Marjan: …and from the perspective of   the mission and vision of the school: BSIS evaluates whether the outputs and outcomes, such as employable graduates, impactful research, contributions to the development of business and the wider community, are in line with the school’s mission and vision. The EQUIS accreditation is in many cases the vehicle and final proof of the international recognition of the quality of the school which is achievable by only small number of the business schools (180 of approximately 16.000). BSIS, on the other hand, is the “Key Tool for Measuring Business School’s Impact on the World Around It”, aimed for measuring how well the business school was achieving its mission and role within the society. And, it is probably not an overstatement that every school should be interested in knowing this. In general, it could be said that business schools report mostly on inputs and processes, but in most of the cases, very little data is included on the outputs, outcomes, and impacts. As the impact also became very important standard of the international accreditations, getting the BSIS label can be a valuable step towards international recognition of the school.

What, in your opinion, significantly signals a business school’s impact? What, would you say, are those signals in the case of SEB LU?

Darija: In my opinion, the quality of interactions with all stakeholders (i.e. students, employees, alumni, business partners, and society), the ability to drive changes, being internationally recognised, and providing meaningful services for the stakeholders are the most important indicators of a business school’s impact. Since its beginning, SEB LU has provided a powerful driver for the economy, our graduates are employed in leading national and international companies, we are the only internationally triple accredited school in Slovenia, our faculty members are important opinion-makers, and they contribute to building awareness and actions towards sustainable development.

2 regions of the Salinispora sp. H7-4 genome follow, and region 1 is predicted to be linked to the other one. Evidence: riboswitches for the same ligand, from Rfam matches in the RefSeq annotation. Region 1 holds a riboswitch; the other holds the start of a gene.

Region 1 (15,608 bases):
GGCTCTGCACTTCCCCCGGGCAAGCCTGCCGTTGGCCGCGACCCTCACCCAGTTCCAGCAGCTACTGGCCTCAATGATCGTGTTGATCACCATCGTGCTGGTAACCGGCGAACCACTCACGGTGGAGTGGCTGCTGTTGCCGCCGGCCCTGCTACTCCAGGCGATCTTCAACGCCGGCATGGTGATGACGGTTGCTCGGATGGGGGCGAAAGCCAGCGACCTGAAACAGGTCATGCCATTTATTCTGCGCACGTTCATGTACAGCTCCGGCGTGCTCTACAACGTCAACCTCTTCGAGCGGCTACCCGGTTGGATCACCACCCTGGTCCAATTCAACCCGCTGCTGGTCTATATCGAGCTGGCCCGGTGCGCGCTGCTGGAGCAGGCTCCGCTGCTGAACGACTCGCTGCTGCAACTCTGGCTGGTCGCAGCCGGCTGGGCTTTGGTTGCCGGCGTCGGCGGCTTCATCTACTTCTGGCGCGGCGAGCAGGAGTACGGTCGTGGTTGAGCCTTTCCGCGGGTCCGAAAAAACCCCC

Marjan:  Regarding the signals, we should also take a look at the case of SEB LU. Within the BSIS report some remarkable features of the SEB LU impact have been highlighted by external evaluators:

  • SEB LU is the major actor in the field of management education in Slovenia and in the region; is providing up-to-date, top-quality business education to a large number of Slovenian students, and with over 1,900 international students, it offers a vibrant learning environment;
  • SEB LU has both an exceptional academic impact, and its research and intellectual impact are global and local;
  • has a very extensive impact on the firms and organisations in Slovenia due to its active, experimental pedagogy that constantly seeks to link learning and practice;
  • SEB LU is strongly embedded in the country, is at the heart of Slovenian networks, and plays a significant role within its economic and political ecosystem;